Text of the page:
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Reigniting moonshot thinking in government
April 11, 2019

Reigniting moonshot thinking in government

How governments can implement moonshot thinking to bring about positive social change

Written by Sarah Hunter, Director, Public Policy and Government Relations

Apolitical recently hosted X’s Director of Public Policy and Government Relations, Sarah Hunter, for a webinar on moonshot thinking. In a guest blogpost, she shares how governments can implement moonshot thinking to bring about positive social change.

Reigniting moonshot thinking in government

The world of government is often considered poles apart from the world of technology. Having worked on both sides, I agree that there are very real differences in approach. Governments go slow — technology goes fast. Governments act to preserve the status quo — technology often acts to disrupt it. It often feels like we have a cultural chasm between tech and government that’s impossible to bridge. But the two worlds have more in common than it first appears.

“We choose to go to the moon.”

At X, we work on technology moonshots, but we certainly didn’t invent the concept of a moonshot. That was the ambitious vision of President Kennedy’s government: the mission to put astronauts on the moon. Governments invented moonshot thinking — from the creation of the National Health Service in the United Kingdom in the 1940s, to the global collaboration between governments in the 1990s to sequence the human genome.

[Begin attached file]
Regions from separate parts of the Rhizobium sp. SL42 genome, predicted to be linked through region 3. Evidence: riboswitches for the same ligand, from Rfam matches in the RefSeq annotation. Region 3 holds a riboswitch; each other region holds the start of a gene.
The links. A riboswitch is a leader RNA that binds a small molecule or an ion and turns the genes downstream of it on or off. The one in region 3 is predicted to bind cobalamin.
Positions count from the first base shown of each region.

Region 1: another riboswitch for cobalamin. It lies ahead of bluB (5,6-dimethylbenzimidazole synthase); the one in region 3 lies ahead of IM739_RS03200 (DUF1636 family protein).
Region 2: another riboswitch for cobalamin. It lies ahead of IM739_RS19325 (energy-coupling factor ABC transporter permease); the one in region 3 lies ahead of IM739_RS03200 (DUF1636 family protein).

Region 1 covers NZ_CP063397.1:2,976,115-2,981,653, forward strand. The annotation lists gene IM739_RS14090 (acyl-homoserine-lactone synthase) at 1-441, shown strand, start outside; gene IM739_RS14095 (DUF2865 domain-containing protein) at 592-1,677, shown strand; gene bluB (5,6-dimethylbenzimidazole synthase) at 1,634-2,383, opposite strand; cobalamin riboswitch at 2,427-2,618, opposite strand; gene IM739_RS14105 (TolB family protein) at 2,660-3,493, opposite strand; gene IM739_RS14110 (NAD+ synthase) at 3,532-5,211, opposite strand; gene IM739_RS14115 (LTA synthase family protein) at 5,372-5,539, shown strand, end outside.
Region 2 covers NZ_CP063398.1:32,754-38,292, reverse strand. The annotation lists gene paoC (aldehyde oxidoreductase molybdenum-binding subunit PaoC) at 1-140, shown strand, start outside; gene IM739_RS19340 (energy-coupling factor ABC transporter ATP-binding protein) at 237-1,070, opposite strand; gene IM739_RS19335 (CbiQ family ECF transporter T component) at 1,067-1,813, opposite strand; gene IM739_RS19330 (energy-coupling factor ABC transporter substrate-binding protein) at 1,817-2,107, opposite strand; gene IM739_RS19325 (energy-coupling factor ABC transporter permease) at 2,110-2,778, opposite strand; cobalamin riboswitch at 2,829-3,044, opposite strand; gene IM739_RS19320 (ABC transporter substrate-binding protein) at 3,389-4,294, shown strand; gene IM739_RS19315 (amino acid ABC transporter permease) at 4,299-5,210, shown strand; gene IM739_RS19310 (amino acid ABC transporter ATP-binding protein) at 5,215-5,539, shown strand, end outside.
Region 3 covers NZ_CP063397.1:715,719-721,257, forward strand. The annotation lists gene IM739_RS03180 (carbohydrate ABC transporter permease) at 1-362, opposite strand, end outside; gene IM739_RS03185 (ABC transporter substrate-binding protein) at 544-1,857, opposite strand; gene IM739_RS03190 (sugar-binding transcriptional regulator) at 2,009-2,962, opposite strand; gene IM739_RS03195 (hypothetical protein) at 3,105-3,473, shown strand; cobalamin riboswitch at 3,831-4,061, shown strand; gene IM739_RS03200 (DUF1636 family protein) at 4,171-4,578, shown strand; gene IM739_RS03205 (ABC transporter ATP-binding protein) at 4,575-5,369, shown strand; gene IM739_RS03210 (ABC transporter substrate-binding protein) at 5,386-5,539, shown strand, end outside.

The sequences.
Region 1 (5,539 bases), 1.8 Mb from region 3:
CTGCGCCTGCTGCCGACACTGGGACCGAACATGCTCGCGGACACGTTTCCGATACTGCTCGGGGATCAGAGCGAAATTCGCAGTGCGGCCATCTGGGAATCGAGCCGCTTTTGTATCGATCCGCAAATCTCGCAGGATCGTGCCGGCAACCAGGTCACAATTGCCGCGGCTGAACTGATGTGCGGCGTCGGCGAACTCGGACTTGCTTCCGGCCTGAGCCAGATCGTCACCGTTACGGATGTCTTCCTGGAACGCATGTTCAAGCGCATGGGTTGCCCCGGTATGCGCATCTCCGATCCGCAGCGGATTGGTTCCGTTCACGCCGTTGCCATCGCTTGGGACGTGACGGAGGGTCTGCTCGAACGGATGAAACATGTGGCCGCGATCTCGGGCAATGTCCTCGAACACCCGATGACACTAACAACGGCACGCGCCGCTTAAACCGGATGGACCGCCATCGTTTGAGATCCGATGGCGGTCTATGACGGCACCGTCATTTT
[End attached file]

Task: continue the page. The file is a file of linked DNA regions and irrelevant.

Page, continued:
What’s now often referred to as “mission-oriented policy” — a bold vision to unite people and the public and private sectors behind a common goal — is an increasingly popular approach used by governments today too. From the Obama administration’s initiative to revolutionise understanding of the human brain (“BRAIN”), to the Germans’ renewable energy transition agenda (“Energiewende”), governments around the world are working on their own moonshots.

Being willing to think 10x

At X we’ve discovered that setting really bold goals and seeking to make something 10 times better, rather than 10% better, has helped us come up with radical new solutions. From working to reduce deaths on the roads by taking away the driver entirely, to deploying a network of stratospheric balloons, to bringing Internet access to remote communities, these ideas came from throwing out our assumptions and radically rethinking the whole problem.

A 10x approach may seem unrealistic for governments, particularly when they’re spending taxpayers’ money and scrutiny is high. But governments know better than most that big visions excite and inspire. They galvanize people around ideas for a future and society that people want to live in. Having worked on some of the earliest pilots of breakthrough new technologies in communities around the world, we’ve discovered that in order to be successful you must pair audacious visions with small pilots that are optimized for learning.

Bring big visions to life with small pilots

Loon’s audacious vision is to bring connectivity to unconnected or underserved people. That’s still close to half the world’s population. Before taking our early balloon prototypes to the whole world, we needed to see if this mad-cap idea would in fact work, so we selected a few places in South America that really need connectivity and could teach us a lot about our technology in a pilot.